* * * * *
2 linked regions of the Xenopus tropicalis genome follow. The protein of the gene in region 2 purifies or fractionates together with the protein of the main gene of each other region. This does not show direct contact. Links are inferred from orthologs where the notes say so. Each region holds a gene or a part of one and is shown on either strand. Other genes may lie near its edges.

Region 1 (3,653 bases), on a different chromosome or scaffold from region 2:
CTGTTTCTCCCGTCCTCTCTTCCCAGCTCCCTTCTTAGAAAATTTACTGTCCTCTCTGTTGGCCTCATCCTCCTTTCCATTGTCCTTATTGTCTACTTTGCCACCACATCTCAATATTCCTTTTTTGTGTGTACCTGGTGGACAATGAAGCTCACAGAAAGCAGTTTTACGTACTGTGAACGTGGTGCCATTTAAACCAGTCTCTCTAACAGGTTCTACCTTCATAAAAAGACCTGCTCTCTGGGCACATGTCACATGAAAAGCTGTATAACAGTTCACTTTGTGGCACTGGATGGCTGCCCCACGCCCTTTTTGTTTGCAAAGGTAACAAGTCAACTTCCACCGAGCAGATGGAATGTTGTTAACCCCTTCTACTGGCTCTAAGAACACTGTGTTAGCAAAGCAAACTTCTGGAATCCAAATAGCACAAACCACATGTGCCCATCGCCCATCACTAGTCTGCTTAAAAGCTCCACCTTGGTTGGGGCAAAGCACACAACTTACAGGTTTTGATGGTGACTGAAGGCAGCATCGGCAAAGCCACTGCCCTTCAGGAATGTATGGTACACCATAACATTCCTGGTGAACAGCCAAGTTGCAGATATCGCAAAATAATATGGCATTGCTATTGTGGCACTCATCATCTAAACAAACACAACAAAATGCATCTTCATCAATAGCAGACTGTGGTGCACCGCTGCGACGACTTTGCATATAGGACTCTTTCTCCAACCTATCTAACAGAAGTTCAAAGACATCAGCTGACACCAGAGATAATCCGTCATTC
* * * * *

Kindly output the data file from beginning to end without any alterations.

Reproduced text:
2 linked regions of the Xenopus tropicalis genome follow. The protein of the gene in region 2 purifies or fractionates together with the protein of the main gene of each other region. This does not show direct contact. Links are inferred from orthologs where the notes say so. Each region holds a gene or a part of one and is shown on either strand. Other genes may lie near its edges.

Region 1 (3,653 bases), on a different chromosome or scaffold from region 2:
CTGTTTCTCCCGTCCTCTCTTCCCAGCTCCCTTCTTAGAAAATTTACTGTCCTCTCTGTTGGCCTCATCCTCCTTTCCATTGTCCTTATTGTCTACTTTGCCACCACATCTCAATATTCCTTTTTTGTGTGTACCTGGTGGACAATGAAGCTCACAGAAAGCAGTTTTACGTACTGTGAACGTGGTGCCATTTAAACCAGTCTCTCTAACAGGTTCTACCTTCATAAAAAGACCTGCTCTCTGGGCACATGTCACATGAAAAGCTGTATAACAGTTCACTTTGTGGCACTGGATGGCTGCCCCACGCCCTTTTTGTTTGCAAAGGTAACAAGTCAACTTCCACCGAGCAGATGGAATGTTGTTAACCCCTTCTACTGGCTCTAAGAACACTGTGTTAGCAAAGCAAACTTCTGGAATCCAAATAGCACAAACCACATGTGCCCATCGCCCATCACTAGTCTGCTTAAAAGCTCCACCTTGGTTGGGGCAAAGCACACAACTTACAGGTTTTGATGGTGACTGAAGGCAGCATCGGCAAAGCCACTGCCCTTCAGGAATGTATGGTACACCATAACATTCCTGGTGAACAGCCAAGTTGCAGATATCGCAAAATAATATGGCATTGCTATTGTGGCACTCATCATCTAAACAAACACAACAAAATGCATCTTCATCAATAGCAGACTGTGGTGCACCGCTGCGACGACTTTGCATATAGGACTCTTTCTCCAACCTATCTAACAGAAGTTCAAAGACATCAGCTGACACCAGAGATAATCCGTCATTC